Just next door to Now Larimar is sister resort Secrets Royal Beach Punta Cana, a serene, adults only sanctuary with a more exclusive, intimate feel than her larger neighbour. The spacious suites are stylish and contemporary, decorated in bright, zesty colours that give the resort a really individual character, arranged around a large freeform pool criss-crossed by little bridges. You don't have to spend too long here to see why it's such a favourite for couples, and it's a great choice for a honeymoon. Guests at Secrets also enjoy access to all of the facilities at Now Larimar (but not vice versa), so you're truly spoilt for choice when it comes to dining and entertainment options, with 10 restaurants and 14 bars on offer.
There are plenty more accommodation options in the Bávaro area offering a level of sophistication to challenge those negative perceptions, such as the beautiful Paradisus Punta Cana Resort, which, like Now and Secrets, offers both a child friendly area and an exclusive, adults only section. However, in my opinion, to focus solely on the hotels is to miss the point somewhat, as it's only when you leave your resort that you really get a feel for what it is that makes the Dominican Republic so special. The allure of Punta Cana's beaches is well known, and well deserved, but head inland and you'll find an equally beautiful landscape of gently rising mountains, verdant tropical forest and brightly coloured houses. We took a tour of the countryside around Punta Cana and visited a small plantation where we saw first hand how coffee beans are harvested, before enjoying what must be the freshest cup of coffee I've ever tasted. We also watched cigars being hand rolled, another important industry for the local economy, and learnt how cocoa is transformed from a milky white bean to a delicious bar of chocolate.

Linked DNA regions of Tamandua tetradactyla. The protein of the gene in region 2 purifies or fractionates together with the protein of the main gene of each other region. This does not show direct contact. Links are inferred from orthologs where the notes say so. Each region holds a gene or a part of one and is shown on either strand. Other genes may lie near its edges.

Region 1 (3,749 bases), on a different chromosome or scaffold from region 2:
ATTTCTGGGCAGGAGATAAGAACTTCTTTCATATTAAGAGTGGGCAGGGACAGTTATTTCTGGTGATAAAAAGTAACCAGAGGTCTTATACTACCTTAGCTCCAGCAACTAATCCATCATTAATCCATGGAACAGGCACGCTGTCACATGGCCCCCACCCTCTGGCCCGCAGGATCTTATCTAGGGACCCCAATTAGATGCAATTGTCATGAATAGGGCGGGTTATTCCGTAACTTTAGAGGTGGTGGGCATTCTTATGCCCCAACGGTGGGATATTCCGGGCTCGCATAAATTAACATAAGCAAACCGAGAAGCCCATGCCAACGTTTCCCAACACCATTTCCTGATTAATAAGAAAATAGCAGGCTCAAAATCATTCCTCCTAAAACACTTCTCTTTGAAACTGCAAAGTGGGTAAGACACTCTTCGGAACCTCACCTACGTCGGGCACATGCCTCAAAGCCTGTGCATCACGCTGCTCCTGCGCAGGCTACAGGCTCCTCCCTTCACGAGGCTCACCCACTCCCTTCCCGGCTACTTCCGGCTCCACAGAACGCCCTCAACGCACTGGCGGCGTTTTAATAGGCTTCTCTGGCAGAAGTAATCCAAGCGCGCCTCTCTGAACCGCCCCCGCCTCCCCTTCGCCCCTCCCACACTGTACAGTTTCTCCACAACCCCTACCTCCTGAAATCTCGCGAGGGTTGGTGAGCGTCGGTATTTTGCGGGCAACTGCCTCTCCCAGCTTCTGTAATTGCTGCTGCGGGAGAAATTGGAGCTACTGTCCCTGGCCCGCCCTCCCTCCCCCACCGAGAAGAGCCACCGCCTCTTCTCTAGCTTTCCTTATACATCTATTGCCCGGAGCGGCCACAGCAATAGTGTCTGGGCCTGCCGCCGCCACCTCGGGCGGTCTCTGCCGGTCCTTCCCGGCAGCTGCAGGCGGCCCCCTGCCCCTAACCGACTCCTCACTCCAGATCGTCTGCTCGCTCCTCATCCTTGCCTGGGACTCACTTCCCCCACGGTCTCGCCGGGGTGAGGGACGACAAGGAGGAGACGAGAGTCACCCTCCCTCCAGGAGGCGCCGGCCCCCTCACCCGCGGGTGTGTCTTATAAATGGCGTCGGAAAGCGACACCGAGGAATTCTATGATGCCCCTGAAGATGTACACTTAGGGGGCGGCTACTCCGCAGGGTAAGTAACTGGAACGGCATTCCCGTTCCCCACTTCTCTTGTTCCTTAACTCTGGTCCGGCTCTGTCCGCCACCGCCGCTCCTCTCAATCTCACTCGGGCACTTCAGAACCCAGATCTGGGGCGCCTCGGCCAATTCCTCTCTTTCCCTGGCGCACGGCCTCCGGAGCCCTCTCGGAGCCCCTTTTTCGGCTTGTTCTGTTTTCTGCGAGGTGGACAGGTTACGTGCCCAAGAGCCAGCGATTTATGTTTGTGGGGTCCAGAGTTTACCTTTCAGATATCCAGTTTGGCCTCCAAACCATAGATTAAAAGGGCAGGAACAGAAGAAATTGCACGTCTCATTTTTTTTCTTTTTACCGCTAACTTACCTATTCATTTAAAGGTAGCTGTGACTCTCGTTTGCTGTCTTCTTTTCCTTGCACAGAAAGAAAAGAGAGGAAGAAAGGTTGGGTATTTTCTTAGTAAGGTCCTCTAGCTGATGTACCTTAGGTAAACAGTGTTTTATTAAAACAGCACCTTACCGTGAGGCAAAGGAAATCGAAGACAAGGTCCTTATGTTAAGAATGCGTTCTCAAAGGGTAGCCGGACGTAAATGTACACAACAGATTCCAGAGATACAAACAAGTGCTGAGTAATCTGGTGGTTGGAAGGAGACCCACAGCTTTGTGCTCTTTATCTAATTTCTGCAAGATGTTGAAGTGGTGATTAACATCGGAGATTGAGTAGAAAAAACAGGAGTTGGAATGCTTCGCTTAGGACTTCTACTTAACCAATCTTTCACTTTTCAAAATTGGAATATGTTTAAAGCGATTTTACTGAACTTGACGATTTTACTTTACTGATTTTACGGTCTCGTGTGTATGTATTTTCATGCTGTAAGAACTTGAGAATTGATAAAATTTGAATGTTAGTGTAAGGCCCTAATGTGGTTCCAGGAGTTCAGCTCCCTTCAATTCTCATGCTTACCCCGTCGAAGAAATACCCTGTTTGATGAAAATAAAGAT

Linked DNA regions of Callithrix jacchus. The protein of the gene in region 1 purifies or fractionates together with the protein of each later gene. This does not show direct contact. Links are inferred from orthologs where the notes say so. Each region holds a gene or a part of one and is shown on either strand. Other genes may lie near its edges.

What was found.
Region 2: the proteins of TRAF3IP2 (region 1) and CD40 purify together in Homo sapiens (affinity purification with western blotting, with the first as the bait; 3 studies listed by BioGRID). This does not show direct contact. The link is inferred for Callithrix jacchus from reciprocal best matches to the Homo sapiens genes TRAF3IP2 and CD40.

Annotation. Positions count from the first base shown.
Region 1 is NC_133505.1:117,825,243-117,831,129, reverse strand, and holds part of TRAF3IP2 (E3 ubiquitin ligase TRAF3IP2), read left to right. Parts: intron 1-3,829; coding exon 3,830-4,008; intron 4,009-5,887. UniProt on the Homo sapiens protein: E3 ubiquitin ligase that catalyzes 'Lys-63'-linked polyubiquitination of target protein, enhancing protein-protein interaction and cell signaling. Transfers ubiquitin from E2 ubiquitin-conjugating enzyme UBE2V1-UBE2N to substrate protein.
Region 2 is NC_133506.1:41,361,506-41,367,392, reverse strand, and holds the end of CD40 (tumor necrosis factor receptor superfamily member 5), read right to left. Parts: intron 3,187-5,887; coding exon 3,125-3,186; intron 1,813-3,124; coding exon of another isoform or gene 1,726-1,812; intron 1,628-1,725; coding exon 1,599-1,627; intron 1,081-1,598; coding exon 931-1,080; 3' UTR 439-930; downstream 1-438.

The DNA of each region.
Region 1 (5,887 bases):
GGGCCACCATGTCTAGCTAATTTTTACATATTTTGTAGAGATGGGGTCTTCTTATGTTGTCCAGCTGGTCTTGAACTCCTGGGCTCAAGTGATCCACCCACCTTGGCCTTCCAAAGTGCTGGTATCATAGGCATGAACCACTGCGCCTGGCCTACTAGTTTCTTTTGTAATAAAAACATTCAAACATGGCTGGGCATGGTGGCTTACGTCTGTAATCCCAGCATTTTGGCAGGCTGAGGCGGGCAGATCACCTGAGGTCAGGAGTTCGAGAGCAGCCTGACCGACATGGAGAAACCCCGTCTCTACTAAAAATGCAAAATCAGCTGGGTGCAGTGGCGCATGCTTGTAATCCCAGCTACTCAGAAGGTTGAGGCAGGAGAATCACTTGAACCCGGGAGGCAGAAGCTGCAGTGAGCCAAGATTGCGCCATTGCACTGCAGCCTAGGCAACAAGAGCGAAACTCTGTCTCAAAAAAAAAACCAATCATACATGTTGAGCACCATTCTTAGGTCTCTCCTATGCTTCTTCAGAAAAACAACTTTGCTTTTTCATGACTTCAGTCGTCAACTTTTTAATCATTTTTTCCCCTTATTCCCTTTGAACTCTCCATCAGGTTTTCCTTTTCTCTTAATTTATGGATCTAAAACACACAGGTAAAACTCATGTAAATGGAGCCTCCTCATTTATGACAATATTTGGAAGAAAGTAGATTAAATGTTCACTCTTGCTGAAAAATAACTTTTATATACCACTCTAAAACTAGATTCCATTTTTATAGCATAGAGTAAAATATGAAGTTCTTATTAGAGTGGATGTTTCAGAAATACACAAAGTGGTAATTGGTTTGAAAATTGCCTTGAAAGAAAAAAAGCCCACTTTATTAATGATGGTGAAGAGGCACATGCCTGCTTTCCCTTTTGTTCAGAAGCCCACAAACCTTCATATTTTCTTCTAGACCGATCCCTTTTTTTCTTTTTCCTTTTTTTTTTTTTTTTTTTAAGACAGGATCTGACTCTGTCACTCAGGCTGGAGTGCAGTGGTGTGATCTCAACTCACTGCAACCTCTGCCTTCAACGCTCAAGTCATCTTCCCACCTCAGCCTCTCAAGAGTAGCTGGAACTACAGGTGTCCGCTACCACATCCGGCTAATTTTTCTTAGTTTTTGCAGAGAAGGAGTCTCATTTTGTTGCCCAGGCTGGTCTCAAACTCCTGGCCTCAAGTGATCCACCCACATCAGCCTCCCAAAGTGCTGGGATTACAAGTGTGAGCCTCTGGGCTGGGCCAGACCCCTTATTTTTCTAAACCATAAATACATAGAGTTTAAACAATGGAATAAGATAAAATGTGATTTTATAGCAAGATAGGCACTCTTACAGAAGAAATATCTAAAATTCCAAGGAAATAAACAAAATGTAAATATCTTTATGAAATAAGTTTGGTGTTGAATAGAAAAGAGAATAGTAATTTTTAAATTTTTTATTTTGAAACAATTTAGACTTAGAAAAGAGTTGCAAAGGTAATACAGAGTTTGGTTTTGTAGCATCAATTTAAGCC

Another great excursion is a catamaran cruise across to Saona, an idyllic island off the south coast. During the leisurely crossing the crew will keep you entertained with music, dancing and plenty of rum, a tipple that's just as popular here as in the rest of the Caribbean. I definitely recommend trying the local version of the Cuba Libre, known as a 'Santo Libre' and mixed with lemonade rather than cola - simple, but very refreshing over ice and dangerously drinkable! Another one to watch out for is the ubiquitous mamajuana, a native concoction of rum, wine, honey, tree bark and herbs, which the locals insist has aphrodisiac qualities - something of an acquired taste, it has to be said. On Saona Island itself you can relax under the palms on the beautiful beach, or if you're feeling a bit more energetic you can play beach volleyball, go for a swim in the impossibly clear waters, or try your hand at merengue dancing. In fact it seems that wherever you are in this country, you're never far from someone who wants to teach you how to merengue…